With her hair bound up, wove a sad lament
For her fallen lord, sang often of old feuds
Bound to fester, a fearful strife,
The invasion of enemies, the slaughter of troops,
Slavery and shame. Heaven swallowed the smoke.
Yesterday, the Dragon Common Room wrote iambic pentameters about steak. Silly lines about eating and mooing and the cows coming home. Think back to the ancient sacrifices the Hebrews and Greeks and other barbarians once made. The smoke rising to heaven to feed the gods with the aroma of burning flesh.

Here was mine (with some revisions):
A Texan girl knows how to cook her steak
With butter, salt, and just a hint of spice.
I lie—I let my man do all the cooking;
He knows the way to cook a steak just right. 
This poem started out well, but soon strayed,
Like cows left out to wander ’cross the plains.
One day my love will take me back to Texas,
Where cowboys herd their doggies on the range. 
It’s hard to write a poem about cooking
That doesn’t fall into a cow-like rut.
The cows come home, it’s time for dinner,
But, look, who’s on the menu?—Chop, chop, chop!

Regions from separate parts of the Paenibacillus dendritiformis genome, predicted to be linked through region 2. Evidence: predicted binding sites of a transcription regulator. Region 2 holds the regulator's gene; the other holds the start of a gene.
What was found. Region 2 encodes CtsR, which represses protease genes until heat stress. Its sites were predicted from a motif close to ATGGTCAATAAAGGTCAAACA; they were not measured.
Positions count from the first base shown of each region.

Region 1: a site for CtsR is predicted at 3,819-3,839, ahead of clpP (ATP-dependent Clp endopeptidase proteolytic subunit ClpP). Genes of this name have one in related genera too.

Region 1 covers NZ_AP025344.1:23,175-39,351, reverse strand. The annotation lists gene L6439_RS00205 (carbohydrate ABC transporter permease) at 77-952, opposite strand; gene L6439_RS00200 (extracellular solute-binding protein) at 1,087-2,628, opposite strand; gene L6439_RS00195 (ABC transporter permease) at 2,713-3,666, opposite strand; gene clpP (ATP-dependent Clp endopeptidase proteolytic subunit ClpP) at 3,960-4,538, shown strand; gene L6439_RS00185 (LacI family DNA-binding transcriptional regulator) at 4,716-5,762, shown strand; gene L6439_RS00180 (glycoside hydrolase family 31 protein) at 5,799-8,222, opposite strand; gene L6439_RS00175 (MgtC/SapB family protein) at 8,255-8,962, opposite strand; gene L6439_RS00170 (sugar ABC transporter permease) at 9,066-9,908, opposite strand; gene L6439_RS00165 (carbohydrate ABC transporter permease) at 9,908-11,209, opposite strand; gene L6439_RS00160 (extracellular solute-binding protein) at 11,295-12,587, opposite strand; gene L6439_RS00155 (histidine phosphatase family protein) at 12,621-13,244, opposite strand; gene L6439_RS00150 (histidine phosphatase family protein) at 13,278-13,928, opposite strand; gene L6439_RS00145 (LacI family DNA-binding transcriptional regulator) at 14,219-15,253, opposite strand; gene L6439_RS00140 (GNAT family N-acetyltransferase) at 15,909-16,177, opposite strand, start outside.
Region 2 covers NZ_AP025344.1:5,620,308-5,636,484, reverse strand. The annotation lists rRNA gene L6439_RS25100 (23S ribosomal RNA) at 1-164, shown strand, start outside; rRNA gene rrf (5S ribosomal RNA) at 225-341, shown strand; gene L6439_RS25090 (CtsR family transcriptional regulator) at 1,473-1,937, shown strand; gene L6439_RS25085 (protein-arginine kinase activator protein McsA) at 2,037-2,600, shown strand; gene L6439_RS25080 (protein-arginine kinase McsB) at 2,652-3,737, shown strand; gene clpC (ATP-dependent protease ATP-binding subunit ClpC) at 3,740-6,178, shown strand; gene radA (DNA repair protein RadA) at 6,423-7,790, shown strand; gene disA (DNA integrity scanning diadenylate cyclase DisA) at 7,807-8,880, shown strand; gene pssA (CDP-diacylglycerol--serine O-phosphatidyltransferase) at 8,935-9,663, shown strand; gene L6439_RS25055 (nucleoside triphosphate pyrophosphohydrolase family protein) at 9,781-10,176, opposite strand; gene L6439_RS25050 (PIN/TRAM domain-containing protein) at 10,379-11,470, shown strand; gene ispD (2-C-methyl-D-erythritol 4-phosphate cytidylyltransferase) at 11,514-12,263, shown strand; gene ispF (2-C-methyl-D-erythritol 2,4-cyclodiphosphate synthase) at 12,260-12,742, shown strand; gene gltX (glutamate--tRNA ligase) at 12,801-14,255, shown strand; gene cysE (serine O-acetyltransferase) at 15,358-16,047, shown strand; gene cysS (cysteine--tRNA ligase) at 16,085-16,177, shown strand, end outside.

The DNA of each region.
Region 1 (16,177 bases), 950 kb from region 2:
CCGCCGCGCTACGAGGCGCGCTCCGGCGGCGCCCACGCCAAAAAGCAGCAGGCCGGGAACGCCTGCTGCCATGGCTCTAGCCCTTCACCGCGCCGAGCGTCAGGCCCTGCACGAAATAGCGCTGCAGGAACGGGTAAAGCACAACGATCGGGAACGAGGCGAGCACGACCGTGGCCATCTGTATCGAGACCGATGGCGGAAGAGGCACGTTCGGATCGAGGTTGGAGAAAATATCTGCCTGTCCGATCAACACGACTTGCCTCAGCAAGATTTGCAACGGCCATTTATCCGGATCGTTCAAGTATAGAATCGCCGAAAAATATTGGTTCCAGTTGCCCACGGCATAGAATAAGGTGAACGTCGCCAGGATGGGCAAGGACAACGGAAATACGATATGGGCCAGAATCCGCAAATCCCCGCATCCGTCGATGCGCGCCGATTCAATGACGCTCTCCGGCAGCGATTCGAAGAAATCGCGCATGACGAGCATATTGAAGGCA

An elegance of cows is something stirring,
A dance of bovine hooves and whispered moos.
You’d think their horns would drown out all the music,
But then you hear the silence of the lambs. 
I grew up eating meat, then felt like Adam,
A sinner shamed by eating food forbid.
But once I started fencing I was hungry
For the steak I’d eaten when I was a kid. 
Did you read it slowly enough to catch the pentameters? How did I do with my iambs? I think there were a few caesuras in there, but no enjambments—that’s today’s lesson. But I did sneak in a few feminine endings, although I didn’t realize until this morning’s reading in Fry’s Ode that’s what they were. There might even be the odd dactyl. Or do I mean anapest?

It’s going to be slow going, even if everyone keeps up with the poetry work. That’s the point. To slow us down, make us stop taking our language and culture for granted, make us sensitive again to the beauty of words, phrases, and clauses.

Do you want to save the West from a second (or third or fourth) descent into barbarism? Learn the meaning of the word “barbaric”—to speak without logic or beauty. To speak without reason or rhyme. And we wouldn’t want that, now would we?
Gadzooks! she cried. I did so want it rare!
But darling, it may stand right up and moo.
See you in poetry class! 5pmCST. Today’s lesson will be pinned at the top. Say “Dragons rule!”—and enter.

NEXT EXERCISE: Iambic Pentameters—or Bust!

Follow me on Telegram at Fencing Bear at Prayer. Join the chat to enter the Dragon Common Room. For further reading in training the Christian imagination, visit Dragons’ Keep.